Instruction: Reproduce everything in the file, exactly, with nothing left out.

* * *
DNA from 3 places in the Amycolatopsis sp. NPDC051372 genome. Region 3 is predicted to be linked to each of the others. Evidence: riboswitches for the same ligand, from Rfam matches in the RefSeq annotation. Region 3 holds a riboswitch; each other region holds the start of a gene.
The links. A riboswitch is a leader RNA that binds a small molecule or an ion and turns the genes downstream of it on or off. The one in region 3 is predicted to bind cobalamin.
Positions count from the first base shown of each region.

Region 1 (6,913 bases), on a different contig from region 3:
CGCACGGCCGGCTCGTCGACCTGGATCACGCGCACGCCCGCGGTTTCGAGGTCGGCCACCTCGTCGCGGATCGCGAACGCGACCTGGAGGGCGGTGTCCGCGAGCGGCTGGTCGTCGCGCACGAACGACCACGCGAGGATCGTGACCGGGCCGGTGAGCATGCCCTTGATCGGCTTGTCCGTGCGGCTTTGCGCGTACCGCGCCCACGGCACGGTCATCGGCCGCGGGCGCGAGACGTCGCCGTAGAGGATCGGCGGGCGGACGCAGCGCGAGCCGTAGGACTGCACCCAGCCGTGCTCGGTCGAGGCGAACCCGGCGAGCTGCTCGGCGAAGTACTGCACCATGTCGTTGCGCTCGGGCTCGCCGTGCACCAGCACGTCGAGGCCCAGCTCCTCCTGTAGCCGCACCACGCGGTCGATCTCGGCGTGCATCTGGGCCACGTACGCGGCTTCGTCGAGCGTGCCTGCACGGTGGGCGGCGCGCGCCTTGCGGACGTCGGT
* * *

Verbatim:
DNA from 3 places in the Amycolatopsis sp. NPDC051372 genome. Region 3 is predicted to be linked to each of the others. Evidence: riboswitches for the same ligand, from Rfam matches in the RefSeq annotation. Region 3 holds a riboswitch; each other region holds the start of a gene.
The links. A riboswitch is a leader RNA that binds a small molecule or an ion and turns the genes downstream of it on or off. The one in region 3 is predicted to bind cobalamin.
Positions count from the first base shown of each region.

Region 1 (6,913 bases), on a different contig from region 3:
CGCACGGCCGGCTCGTCGACCTGGATCACGCGCACGCCCGCGGTTTCGAGGTCGGCCACCTCGTCGCGGATCGCGAACGCGACCTGGAGGGCGGTGTCCGCGAGCGGCTGGTCGTCGCGCACGAACGACCACGCGAGGATCGTGACCGGGCCGGTGAGCATGCCCTTGATCGGCTTGTCCGTGCGGCTTTGCGCGTACCGCGCCCACGGCACGGTCATCGGCCGCGGGCGCGAGACGTCGCCGTAGAGGATCGGCGGGCGGACGCAGCGCGAGCCGTAGGACTGCACCCAGCCGTGCTCGGTCGAGGCGAACCCGGCGAGCTGCTCGGCGAAGTACTGCACCATGTCGTTGCGCTCGGGCTCGCCGTGCACCAGCACGTCGAGGCCCAGCTCCTCCTGTAGCCGCACCACGCGGTCGATCTCGGCGTGCATCTGGGCCACGTACGCGGCTTCGTCGAGCGTGCCTGCACGGTGGGCGGCGCGCGCCTTGCGGACGTCGGT